Make sure your friends and family have voted!

Defeating Average.



How you start the day impacts how you finish

I read recently someone said, “like a church sermon lasting the whole day long, so does your intentions last the entire day.”

When you make your intentions clear in the morning, like hearing a great sermon or speech, words touch you on the shoulder later in the day.

They remind you of the main point of a speech, like Ronald Reagan’s Farewell, Shining City on a Hill, or Barack Obama’s speech on Grace in Charleston.

For fans of historical speeches, a great new podcast by Presidential historian Jon Meachum, It Was Said, that features both.

I challenge each one of you to name your intentions each morning for 30 days and journal against how you progress towards a life of grace.

Defeating Average.


Question of the Decade

Saying 2020 has been a strange year is an understatement.

When you are looking back from the eve of 2030, how do you want to look back on how you showed up in 2020?

I will take it one step further for those who have kids.

When your son or daughter while studying this strange year in school asks you, what did you do to secure my future in 2020, what will you say?

It’s never been a more important time to think ahead into the future while standing firmly with both feet planted in the present moment.

Wishing you a great week ahead.

Defeating Average.


What Tess taught me about persuasion

My 28-month-old daughter Tess taught me a beautiful lesson about life recently. It reminded me of a fable I learned when I was a young boy.

The North Wind and the Sun had a quarrel about which of them was the stronger. While they were disputing with much heat and bluster, a Traveler passed along the road wrapped in a cloak.

“Let us agree,” said the Sun, “that he is the stronger who can strip that Traveler of his cloak.”

“Very well,” growled the North Wind, and at once sent a cold, howling blast against the Traveler.

With the first gust of wind, the ends of the cloak whipped about the Traveler’s body. But he immediately wrapped it closely around him, and the harder the Wind blew, the tighter he held it to him. The North Wind tore angrily at the cloak, but all his efforts were in vain.

Then the Sun began to shine. At first, his beams were gentle, and in the pleasant warmth after the bitter cold of the North Wind, the Traveler unfastened his cloak and let it hang loosely from his shoulders. The Sun’s rays grew warmer and warmer. The man took off his cap and mopped his brow. At last, he became so heated that he pulled off his cloak, and, to escape the blazing sunshine, threw himself down in the welcome shade of a tree by the roadside.

Tess has been having trouble sleeping lately. She calls out to me or Blake every 5 minutes to put on her blanket (after she takes it off again and again), change her music, any excuse not to go to sleep. We’ve sat in with her, scolded her, tried many different things and nothing was working. There were lots of tears and frustration.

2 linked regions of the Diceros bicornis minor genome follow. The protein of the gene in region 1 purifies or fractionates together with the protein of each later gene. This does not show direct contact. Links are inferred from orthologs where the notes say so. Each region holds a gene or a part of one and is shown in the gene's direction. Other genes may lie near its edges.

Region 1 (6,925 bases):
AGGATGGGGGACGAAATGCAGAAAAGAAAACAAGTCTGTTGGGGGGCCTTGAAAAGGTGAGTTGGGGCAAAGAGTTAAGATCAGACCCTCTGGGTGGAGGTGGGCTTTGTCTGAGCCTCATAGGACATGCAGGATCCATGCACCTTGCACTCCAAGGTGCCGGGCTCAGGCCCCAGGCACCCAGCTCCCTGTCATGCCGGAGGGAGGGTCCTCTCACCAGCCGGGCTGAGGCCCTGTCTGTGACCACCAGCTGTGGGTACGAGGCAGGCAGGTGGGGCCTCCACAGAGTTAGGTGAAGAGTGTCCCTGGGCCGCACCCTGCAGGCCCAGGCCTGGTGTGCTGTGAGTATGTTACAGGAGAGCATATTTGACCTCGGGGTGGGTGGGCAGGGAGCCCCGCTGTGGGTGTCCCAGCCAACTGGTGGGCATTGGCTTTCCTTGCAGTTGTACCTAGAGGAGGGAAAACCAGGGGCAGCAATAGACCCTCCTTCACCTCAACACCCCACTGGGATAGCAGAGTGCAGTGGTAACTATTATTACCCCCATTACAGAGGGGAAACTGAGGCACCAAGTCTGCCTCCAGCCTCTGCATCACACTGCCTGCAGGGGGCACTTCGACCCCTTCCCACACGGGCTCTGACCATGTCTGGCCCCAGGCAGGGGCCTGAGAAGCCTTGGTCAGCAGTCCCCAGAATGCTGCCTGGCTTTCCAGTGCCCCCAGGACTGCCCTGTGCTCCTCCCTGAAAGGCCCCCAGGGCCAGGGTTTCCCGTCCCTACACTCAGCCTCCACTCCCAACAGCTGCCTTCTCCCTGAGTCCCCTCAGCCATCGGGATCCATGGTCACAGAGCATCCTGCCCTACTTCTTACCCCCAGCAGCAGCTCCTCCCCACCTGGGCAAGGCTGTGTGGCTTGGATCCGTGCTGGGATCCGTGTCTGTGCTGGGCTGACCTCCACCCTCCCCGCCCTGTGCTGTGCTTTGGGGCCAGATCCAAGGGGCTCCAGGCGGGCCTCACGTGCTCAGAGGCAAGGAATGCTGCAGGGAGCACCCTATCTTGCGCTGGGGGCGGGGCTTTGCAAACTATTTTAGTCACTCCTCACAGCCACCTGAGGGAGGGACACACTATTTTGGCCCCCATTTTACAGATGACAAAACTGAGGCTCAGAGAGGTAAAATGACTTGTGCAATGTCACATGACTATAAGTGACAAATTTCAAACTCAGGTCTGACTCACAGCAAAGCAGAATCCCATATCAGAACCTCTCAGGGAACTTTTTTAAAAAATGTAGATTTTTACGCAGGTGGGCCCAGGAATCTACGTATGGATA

After two weeks of riding the roller coaster and mostly scolding, my wife asked me to sit in with Tess Friday night until she fell asleep. 

In her tiny words, she pointed beside her crib and said “daddy lie down.” It became instantly clear she wanted to feel safe, loved, and watched over. Once she felt the warm rays of family sunshine around her, she lied down and went to sleep. 

A good lesson for me that gentleness and persuasion are usually better than force and bluster. 

Defeating Average in Parenthood.


How to build trust in meetings

Don’t waste people’s time. You will lose trust and it impacts your brand. 

In the last month, I have been talking to a number of leaders on how to run productive meetings. One thing they all agreed on was it’s never been more important to use people’s time well. 

People are stressed. They have less time. They need to focus on family and mental health. 

What is the criteria for good meeting management:

  1. Set clear meeting agendas 
  2. Be clear on why you are holding the meeting and why people are there (include in the meeting invite)
  3. Tell people what you will talk about ahead of time and what the outcome of the meeting should be 
  4. Run the meeting on time and have a call to action in the last 5 minutes 
  5. Respect people’s time and do not run over. If you make people late for their next meeting they will blame you. 🙂

Defeating Average in meetings. 


Returning to the present moment

I was presenting my Defeating Average conversation to our Melbourne, Australia office last week. It was special to connect with some people we visited on our paternity leave in 2018 when we took Tess on a road trip for a month through New Zealand and Australia, including Melbourne.

As we talked about being present in moments of conflict and crisis, we talked about how we can calmly breathe and think through any situation life throws at us. Many of us have taken on journaling to get ideas or angst down on paper and out of our heads. There is an opportunity in this crisis.

Getting your thoughts down on paper in COVID not only serves as a mental release but will provide you with a rich perspective when you are able to read and look back from the safer shores of 2021.

We are all in this together.

Defeating Average.